“I remember experiencing the Narratives campaign in its first instalment, and instantly falling in love with the way these incredible writers had paired their words with visuals. To now be included as one of the artists alongside creatives I admire so much and have the opportunity to give my writing the same breathing space is such an honour.”
More immensely than many of us will understand, Ratajkowski’s life and career have been heavily dictated by imagery and visual platforms. Both rewarding and, in many instances, harrowing, her book, My Body, recounts these experiences from a devastatingly honest, nuanced lens – culminating in a collection of essays exploring themes of feminism, sexuality, the treatment of women as a commodity and the rationalisation of that treatment. Connecting with the model and author earlier this year, Ratajkowski spoke candidly about the role words played in reframing an identity that was so deeply defined by image.
“What I loved about writing my book is that with storytelling and writing, it forces people to pay attention in a way that many other forms of communication don’t. The way we consume media – images and video – you can essentially be half-engaged and feel ‘satisfied.’ But is anyone really digesting the whole message?”
“What’s so refreshing about seeing my words, and the words of other artists, blown up on billboards or pastings is that people have to actually stop and really understand what they’re even about, or what they’re saying,” she continued.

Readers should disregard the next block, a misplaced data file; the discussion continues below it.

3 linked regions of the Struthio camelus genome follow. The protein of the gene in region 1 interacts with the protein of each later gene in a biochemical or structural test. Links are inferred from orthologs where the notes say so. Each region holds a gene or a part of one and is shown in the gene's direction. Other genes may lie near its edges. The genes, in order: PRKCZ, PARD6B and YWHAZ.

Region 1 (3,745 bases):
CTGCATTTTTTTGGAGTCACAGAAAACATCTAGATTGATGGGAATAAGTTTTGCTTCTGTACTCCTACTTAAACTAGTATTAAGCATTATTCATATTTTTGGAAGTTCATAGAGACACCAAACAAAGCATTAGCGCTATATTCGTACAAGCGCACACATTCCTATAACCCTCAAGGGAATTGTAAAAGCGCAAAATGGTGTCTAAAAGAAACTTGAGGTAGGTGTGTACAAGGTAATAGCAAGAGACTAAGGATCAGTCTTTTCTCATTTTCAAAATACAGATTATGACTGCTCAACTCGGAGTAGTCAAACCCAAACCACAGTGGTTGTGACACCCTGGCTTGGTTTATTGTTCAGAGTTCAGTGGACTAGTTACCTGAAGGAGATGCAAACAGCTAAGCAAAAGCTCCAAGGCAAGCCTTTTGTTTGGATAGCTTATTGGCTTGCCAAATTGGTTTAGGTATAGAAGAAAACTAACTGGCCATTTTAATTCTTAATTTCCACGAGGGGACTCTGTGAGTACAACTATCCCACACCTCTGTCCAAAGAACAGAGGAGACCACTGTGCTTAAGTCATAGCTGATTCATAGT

When it came to selecting her excerpt for the campaign, Ratajkowski toyed with the idea of writing a new, original piece about love. That was until a moment of reflection, when while remembering some of the hardest, most challenging pieces in her book, she was instantly drawn to this chapter. Explaining the piece to me, she described the memory as “a moment where I was really in my body and felt an appreciation for it in a new way outside of the exterior.”
“It was this juxtaposition of being surrounded by so much love, while also battling the physical challenge of bike riding in the heat while being heavily pregnant… Being in an environment where there is deep support and love from these people who know me so well and my body almost doing the impossible and letting me have this experience.”
She admits to me that it’s one of her favourite parts of her book, despite being one of the shorter paragraphs. It also happens to be the last chapter she wrote – despite not being the final essay – which draws some interesting parallels to the book’s non-linear structure.
“I realised that the nuance of my experience wasn’t going to be captured if I started from day one of my life and wrote my book from there. I wanted to be able to weave all these moments together, because that has truly been my experience of life. All these compiled memories and experiences and that’s how I remember them.”
For Ratajkowski, words have always been the conversation starter. When I ask her about her most rewarding moments since releasing My Body and as part of Valentino’s Narratives II, without hesitation, she begins to tell me about the conversations she has had with strangers on the streets.
“On occasion, people will come up to me and say ‘oh, this chapter spoke to me in this very specific way and connected to my own experiences in words that nobody has ever expressed before’.”
“I have to stop myself from getting very emotional in these moments because the conversation is so genuine. These people have read my book years after I finished writing it and experiencing the stories I’ve included. It’s amazing to see my experiences living past me in real time and the appreciation from people who don’t even know me.”
It seems words haven’t lost their meaning after all.